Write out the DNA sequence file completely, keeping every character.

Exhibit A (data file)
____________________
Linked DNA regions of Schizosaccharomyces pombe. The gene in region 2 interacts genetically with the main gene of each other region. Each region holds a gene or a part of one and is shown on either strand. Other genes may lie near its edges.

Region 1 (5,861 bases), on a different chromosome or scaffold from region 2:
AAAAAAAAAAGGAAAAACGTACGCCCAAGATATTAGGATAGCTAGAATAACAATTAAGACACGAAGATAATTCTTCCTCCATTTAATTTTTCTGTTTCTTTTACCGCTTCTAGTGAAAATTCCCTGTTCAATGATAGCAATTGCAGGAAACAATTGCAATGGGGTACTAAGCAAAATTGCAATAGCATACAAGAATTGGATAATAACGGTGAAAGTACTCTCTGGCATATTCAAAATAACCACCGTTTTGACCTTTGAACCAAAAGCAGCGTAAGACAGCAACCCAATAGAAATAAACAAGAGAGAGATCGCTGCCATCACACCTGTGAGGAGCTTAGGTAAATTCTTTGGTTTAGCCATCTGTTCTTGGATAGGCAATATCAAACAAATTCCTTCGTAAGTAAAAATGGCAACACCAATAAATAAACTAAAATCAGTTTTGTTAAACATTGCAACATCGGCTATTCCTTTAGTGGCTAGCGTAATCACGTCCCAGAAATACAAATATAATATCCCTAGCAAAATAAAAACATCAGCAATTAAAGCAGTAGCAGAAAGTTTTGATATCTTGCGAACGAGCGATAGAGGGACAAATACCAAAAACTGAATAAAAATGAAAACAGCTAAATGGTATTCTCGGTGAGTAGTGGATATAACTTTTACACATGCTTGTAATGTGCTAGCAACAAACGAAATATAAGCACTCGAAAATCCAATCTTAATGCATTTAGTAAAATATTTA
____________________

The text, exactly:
Linked DNA regions of Schizosaccharomyces pombe. The gene in region 2 interacts genetically with the main gene of each other region. Each region holds a gene or a part of one and is shown on either strand. Other genes may lie near its edges.

Region 1 (5,861 bases), on a different chromosome or scaffold from region 2:
AAAAAAAAAAGGAAAAACGTACGCCCAAGATATTAGGATAGCTAGAATAACAATTAAGACACGAAGATAATTCTTCCTCCATTTAATTTTTCTGTTTCTTTTACCGCTTCTAGTGAAAATTCCCTGTTCAATGATAGCAATTGCAGGAAACAATTGCAATGGGGTACTAAGCAAAATTGCAATAGCATACAAGAATTGGATAATAACGGTGAAAGTACTCTCTGGCATATTCAAAATAACCACCGTTTTGACCTTTGAACCAAAAGCAGCGTAAGACAGCAACCCAATAGAAATAAACAAGAGAGAGATCGCTGCCATCACACCTGTGAGGAGCTTAGGTAAATTCTTTGGTTTAGCCATCTGTTCTTGGATAGGCAATATCAAACAAATTCCTTCGTAAGTAAAAATGGCAACACCAATAAATAAACTAAAATCAGTTTTGTTAAACATTGCAACATCGGCTATTCCTTTAGTGGCTAGCGTAATCACGTCCCAGAAATACAAATATAATATCCCTAGCAAAATAAAAACATCAGCAATTAAAGCAGTAGCAGAAAGTTTTGATATCTTGCGAACGAGCGATAGAGGGACAAATACCAAAAACTGAATAAAAATGAAAACAGCTAAATGGTATTCTCGGTGAGTAGTGGATATAACTTTTACACATGCTTGTAATGTGCTAGCAACAAACGAAATATAAGCACTCGAAAATCCAATCTTAATGCATTTAGTAAAATATTTA